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Oh, You Pretty Things

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This author, 1980

Quite out of the blue, this picture was sent to me by an old school friend I haven’t seen for thirty-eight years.  Turns out she’d been reading this nonsense.

It shows a boy who didn’t care, everything was a laugh, he didn’t worry about anything except his girlfriends, his hair and his spots.  His mama and papa wondered what he’d do with his life and he drove them insane with his carelessness.  The Grammar School So-called Careers Advisor said it was either the Railway Works or Rolls Royce or the dole.  He wanted to choose the dole so he could play guitar all day, but was sent to the Works, knowing he couldn’t and wouldn’t serve a life sentence.  Because he knew – or he thought – he was special.

The water pistol he points was soon after confiscated on the grounds of Health & Safety, already gone mad in that New Romantic Age.  Neither he nor the teachers knew that fifteen years on he would have a real gun to his head, held up by Interahamwe Guerrillas on the Rwanda-Congo border.  The pretty thing who drove the teachers insane often wonders if they’d relinquished their petty Grammar discipline and nurtured his latent talent instead of dishing out lines, he might’ve done much better with the years that hastily rolled by.  No he’d never be special but he might’ve done much more.

Oh where and why did all those years go?  And why did the Homo Sapiens outgrow their use?  Sometimes when things are bad, he wouldn’t care if the gun had gone off.

Gone but not Forgotten (a note of thanks)

Just a note to thank the many of you who’ve contacted me over the past couple of months to ask why I haven’t been blogging, and even said you’ve missed the Otter’s tales!  So I thought out of courtesy I should write something to explain my absence.

I’ve been busy working on other things (in other words I found a job at long long last!) and settling in to a new home.  This move was funded in part by the offloading of my beloved Ottermobile, a sale which caused much soul-searching, deliberation and many a tear.  The adventures I had were many and varied, good and bad, but I’ll never regret the project – something I’d wanted to do all my life.  To go on the road and write with freedom was a sheer luxury…

With that in mind, even though I’ve returned to the grid, readers might be glad to hear I’m in the process of buying a replacement campervan (hopefully in better nick this time) and planning another round-trip in the near future!  So though the Ottermobile has gone, I haven’t, and I ask you to remain loyal and patient as I’m sure there’ll be many more adventures and much more nonsense to come to your devices in due course.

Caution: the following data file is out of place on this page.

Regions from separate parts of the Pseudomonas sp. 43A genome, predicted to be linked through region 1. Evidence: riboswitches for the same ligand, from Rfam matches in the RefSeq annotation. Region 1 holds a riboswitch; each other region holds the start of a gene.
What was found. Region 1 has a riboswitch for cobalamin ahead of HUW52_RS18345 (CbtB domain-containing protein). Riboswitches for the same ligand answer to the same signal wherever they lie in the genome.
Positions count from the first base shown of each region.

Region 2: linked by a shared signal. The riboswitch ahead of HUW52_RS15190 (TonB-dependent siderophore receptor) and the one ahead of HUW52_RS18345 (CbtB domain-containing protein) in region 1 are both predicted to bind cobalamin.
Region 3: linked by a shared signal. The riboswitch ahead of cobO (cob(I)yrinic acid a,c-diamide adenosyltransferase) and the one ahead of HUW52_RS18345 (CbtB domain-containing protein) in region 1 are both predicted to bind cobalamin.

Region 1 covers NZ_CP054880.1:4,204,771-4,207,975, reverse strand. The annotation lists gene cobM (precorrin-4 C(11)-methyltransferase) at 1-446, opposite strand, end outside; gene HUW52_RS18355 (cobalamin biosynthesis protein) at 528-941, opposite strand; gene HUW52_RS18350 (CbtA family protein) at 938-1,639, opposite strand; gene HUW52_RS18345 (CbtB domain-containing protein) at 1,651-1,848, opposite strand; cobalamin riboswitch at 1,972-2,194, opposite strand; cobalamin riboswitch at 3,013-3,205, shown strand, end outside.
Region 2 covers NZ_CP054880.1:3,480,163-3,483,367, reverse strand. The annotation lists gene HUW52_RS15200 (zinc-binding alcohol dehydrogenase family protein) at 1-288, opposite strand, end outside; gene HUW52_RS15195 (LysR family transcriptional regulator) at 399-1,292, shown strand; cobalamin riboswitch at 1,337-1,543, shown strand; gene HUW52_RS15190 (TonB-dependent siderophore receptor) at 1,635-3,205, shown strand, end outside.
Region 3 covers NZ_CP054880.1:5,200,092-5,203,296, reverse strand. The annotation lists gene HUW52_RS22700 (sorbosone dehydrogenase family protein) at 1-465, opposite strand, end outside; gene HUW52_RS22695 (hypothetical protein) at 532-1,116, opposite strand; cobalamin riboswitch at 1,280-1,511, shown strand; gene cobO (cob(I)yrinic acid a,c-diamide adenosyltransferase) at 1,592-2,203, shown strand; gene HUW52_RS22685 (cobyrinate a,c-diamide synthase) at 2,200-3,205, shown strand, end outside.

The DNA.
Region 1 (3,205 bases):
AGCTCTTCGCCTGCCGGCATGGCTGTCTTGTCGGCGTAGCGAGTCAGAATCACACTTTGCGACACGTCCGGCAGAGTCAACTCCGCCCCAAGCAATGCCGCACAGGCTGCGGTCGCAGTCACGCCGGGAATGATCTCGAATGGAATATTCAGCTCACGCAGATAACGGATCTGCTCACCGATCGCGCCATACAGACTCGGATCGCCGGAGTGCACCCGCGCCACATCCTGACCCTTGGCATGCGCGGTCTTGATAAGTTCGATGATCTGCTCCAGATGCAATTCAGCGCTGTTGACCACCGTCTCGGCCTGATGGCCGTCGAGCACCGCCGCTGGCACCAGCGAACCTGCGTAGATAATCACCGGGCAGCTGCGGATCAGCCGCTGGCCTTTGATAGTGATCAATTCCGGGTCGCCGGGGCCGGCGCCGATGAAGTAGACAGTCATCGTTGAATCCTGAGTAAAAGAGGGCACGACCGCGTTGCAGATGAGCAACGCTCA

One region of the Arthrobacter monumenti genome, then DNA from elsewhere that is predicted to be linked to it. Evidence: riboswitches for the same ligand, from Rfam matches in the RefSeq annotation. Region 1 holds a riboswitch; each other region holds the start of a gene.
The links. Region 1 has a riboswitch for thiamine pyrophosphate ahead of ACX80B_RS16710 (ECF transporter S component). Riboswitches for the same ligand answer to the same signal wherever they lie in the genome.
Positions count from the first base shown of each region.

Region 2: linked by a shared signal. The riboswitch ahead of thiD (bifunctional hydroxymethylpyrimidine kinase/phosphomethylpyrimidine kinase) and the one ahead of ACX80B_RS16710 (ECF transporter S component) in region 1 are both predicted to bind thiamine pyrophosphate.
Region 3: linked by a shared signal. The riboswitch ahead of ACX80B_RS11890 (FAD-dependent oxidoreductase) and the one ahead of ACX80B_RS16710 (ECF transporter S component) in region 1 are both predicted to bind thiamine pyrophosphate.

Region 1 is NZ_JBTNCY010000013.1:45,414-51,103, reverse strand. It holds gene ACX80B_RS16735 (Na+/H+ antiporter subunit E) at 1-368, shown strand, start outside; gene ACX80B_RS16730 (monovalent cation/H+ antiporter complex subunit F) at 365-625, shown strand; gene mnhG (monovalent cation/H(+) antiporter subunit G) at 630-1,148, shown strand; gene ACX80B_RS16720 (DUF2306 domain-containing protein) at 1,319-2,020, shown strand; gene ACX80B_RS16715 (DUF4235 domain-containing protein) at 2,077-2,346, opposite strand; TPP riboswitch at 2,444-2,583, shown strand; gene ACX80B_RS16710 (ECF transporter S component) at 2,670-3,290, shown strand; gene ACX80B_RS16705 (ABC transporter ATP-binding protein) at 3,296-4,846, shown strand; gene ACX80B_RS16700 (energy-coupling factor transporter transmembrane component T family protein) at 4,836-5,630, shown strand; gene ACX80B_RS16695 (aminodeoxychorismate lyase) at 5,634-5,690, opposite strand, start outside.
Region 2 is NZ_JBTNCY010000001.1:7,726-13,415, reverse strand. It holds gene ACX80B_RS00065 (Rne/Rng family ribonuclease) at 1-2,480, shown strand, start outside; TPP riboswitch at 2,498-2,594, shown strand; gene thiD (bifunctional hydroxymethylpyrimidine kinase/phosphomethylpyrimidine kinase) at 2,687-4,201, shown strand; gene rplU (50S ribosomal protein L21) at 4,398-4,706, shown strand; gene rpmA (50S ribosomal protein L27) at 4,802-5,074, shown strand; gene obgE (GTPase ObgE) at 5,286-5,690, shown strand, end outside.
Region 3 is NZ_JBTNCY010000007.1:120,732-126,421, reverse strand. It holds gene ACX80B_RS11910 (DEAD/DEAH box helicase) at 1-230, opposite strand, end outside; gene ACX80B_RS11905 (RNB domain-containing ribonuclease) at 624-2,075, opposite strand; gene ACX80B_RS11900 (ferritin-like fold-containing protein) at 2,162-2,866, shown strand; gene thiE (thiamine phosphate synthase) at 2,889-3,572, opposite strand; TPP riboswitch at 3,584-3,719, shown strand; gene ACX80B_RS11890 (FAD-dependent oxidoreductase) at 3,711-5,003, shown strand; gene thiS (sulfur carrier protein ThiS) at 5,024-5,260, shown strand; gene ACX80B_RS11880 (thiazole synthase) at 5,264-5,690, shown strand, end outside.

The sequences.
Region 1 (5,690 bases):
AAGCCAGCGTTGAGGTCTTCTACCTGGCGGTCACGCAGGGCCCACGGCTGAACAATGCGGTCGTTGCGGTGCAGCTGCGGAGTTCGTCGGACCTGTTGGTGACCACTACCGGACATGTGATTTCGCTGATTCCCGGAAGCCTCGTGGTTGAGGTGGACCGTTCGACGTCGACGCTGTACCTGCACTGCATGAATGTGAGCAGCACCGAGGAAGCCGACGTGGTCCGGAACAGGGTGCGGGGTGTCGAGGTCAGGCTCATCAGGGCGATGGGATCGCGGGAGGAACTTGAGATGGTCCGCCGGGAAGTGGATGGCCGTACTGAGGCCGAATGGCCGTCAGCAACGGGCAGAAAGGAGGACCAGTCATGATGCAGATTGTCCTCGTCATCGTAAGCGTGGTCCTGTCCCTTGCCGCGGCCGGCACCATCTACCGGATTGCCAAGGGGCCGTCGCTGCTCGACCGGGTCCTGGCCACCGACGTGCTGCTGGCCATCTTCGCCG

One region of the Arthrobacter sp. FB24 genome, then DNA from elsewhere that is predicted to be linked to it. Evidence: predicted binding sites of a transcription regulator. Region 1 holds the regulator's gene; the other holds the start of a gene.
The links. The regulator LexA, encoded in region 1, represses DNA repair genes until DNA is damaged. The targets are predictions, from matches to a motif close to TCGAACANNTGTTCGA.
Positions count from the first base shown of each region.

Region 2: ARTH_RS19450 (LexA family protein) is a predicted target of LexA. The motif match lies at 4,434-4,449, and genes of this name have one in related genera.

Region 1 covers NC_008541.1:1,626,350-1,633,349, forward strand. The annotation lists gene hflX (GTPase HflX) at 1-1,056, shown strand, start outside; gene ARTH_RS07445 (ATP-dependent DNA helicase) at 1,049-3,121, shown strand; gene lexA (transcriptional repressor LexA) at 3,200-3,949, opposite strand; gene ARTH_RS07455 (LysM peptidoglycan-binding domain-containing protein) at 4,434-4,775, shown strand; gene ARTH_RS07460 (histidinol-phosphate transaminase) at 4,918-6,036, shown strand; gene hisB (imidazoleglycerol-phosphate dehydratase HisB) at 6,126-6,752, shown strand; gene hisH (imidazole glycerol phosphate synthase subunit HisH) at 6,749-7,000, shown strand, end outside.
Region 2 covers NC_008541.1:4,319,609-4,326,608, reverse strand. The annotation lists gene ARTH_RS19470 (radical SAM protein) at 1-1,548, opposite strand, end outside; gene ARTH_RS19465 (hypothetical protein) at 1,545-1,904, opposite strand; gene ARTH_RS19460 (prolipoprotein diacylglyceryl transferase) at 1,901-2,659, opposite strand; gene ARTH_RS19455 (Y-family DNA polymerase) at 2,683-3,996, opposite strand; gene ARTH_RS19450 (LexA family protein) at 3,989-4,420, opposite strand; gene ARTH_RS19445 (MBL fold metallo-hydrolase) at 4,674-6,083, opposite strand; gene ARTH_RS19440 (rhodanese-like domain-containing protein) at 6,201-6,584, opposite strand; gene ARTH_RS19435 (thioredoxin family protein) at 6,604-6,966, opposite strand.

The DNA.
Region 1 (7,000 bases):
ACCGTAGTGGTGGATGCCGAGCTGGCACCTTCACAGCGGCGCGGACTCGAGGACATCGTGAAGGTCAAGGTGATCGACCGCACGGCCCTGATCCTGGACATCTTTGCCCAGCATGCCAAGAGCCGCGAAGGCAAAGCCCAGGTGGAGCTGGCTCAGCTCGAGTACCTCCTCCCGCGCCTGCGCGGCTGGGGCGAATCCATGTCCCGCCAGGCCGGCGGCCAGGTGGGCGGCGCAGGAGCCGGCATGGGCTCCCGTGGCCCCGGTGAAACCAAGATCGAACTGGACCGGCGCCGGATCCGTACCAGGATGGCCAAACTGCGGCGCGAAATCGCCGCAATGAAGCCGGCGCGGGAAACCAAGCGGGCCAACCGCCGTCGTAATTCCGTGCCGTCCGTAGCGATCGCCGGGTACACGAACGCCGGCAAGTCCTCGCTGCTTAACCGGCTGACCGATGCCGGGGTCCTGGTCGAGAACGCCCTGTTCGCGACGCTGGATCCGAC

If adventure’s in your blood you can’t stop the flow.

All the best and thanks again for reading,

Malc Bickerstaffe x

Time to Talk

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https://www.time-to-change.org.uk/get-involved/time-talk-day-2018

It’s TIME TO TALK DAY and I’m not sure what to say.  I’m feeling ambivalent.  I’m very happy to support the above initiative because it’s vital that we talk.  However, when I began to scribble notes to form this post I began also to realise depression and anger were the principle emotions emanating from the slanted words on the page.

We depressives can only speak subjectively, the illness is in our minds and I am minded to suggest always that it is by definition selfish.  We therefore have a responsibility to ourselves to find ways through the darkest days (which as I’ve said before are in my case and incongruously the colour orange).  But it’s not necessary, or even possible, to achieve this all by ourselves.  We need help, from ourselves, from our loved-ones, and from our employers…

This is a drum I’ve banged many times before on this and other forums and I don’t pretend to want to stop.  Employers.  Do they understand mental illness?  Do they manage it well or do they choose to manage it out?  Would they react in the same way if I had cancer?  Do they struggle with the issue because it’s invisible (a depressive seeing orange can have cheeks the healthy colour of gala apples)?  Or are they suspicious of the illness in case it’s an invention to mask indolence or lack of ability or talent?

I wonder if this is what can give us a bad name?  Any of us could claim to be feeling seriously ill when really we’re just ‘off-colour’, a bit like limping into the doctor’s surgery and claiming we’ve got sciatica then skipping out clutching a note for a week off work.  So in a way I can understand the suspicion, because we can look fine, we can even have a laugh at the watercooler, and we can seemingly be able to do our jobs perfectly well.  But of course we are not perfectly well, we’re seizing up inside and our engines are just conking out – because it really is a physical illness.